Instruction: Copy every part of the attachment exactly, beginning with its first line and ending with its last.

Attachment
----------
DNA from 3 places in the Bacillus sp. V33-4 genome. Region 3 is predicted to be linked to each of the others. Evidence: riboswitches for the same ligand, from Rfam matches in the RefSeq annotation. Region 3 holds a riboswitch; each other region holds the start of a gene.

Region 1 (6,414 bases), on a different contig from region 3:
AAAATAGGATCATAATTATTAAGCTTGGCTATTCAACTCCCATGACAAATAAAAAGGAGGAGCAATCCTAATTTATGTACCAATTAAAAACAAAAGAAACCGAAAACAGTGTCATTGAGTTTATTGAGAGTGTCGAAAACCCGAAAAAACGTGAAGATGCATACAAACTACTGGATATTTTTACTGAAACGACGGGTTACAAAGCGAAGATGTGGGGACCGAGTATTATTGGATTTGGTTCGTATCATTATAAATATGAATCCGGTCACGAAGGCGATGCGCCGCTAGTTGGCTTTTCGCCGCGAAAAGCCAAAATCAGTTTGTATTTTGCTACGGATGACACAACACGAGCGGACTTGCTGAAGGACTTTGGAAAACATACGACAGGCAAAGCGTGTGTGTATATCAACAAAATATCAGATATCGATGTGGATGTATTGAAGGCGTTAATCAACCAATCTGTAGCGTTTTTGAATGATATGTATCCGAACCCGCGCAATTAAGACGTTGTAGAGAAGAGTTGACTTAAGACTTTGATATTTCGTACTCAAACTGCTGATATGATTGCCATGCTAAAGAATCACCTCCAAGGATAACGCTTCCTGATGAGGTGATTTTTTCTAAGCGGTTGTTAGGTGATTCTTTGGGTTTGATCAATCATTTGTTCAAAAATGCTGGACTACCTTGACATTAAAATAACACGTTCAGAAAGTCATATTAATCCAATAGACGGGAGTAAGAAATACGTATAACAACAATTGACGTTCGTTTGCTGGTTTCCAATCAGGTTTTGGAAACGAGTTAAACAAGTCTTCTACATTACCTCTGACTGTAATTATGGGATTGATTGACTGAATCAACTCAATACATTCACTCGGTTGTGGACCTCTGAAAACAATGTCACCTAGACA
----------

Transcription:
DNA from 3 places in the Bacillus sp. V33-4 genome. Region 3 is predicted to be linked to each of the others. Evidence: riboswitches for the same ligand, from Rfam matches in the RefSeq annotation. Region 3 holds a riboswitch; each other region holds the start of a gene.

Region 1 (6,414 bases), on a different contig from region 3:
AAAATAGGATCATAATTATTAAGCTTGGCTATTCAACTCCCATGACAAATAAAAAGGAGGAGCAATCCTAATTTATGTACCAATTAAAAACAAAAGAAACCGAAAACAGTGTCATTGAGTTTATTGAGAGTGTCGAAAACCCGAAAAAACGTGAAGATGCATACAAACTACTGGATATTTTTACTGAAACGACGGGTTACAAAGCGAAGATGTGGGGACCGAGTATTATTGGATTTGGTTCGTATCATTATAAATATGAATCCGGTCACGAAGGCGATGCGCCGCTAGTTGGCTTTTCGCCGCGAAAAGCCAAAATCAGTTTGTATTTTGCTACGGATGACACAACACGAGCGGACTTGCTGAAGGACTTTGGAAAACATACGACAGGCAAAGCGTGTGTGTATATCAACAAAATATCAGATATCGATGTGGATGTATTGAAGGCGTTAATCAACCAATCTGTAGCGTTTTTGAATGATATGTATCCGAACCCGCGCAATTAAGACGTTGTAGAGAAGAGTTGACTTAAGACTTTGATATTTCGTACTCAAACTGCTGATATGATTGCCATGCTAAAGAATCACCTCCAAGGATAACGCTTCCTGATGAGGTGATTTTTTCTAAGCGGTTGTTAGGTGATTCTTTGGGTTTGATCAATCATTTGTTCAAAAATGCTGGACTACCTTGACATTAAAATAACACGTTCAGAAAGTCATATTAATCCAATAGACGGGAGTAAGAAATACGTATAACAACAATTGACGTTCGTTTGCTGGTTTCCAATCAGGTTTTGGAAACGAGTTAAACAAGTCTTCTACATTACCTCTGACTGTAATTATGGGATTGATTGACTGAATCAACTCAATACATTCACTCGGTTGTGGACCTCTGAAAACAATGTCACCTAGACA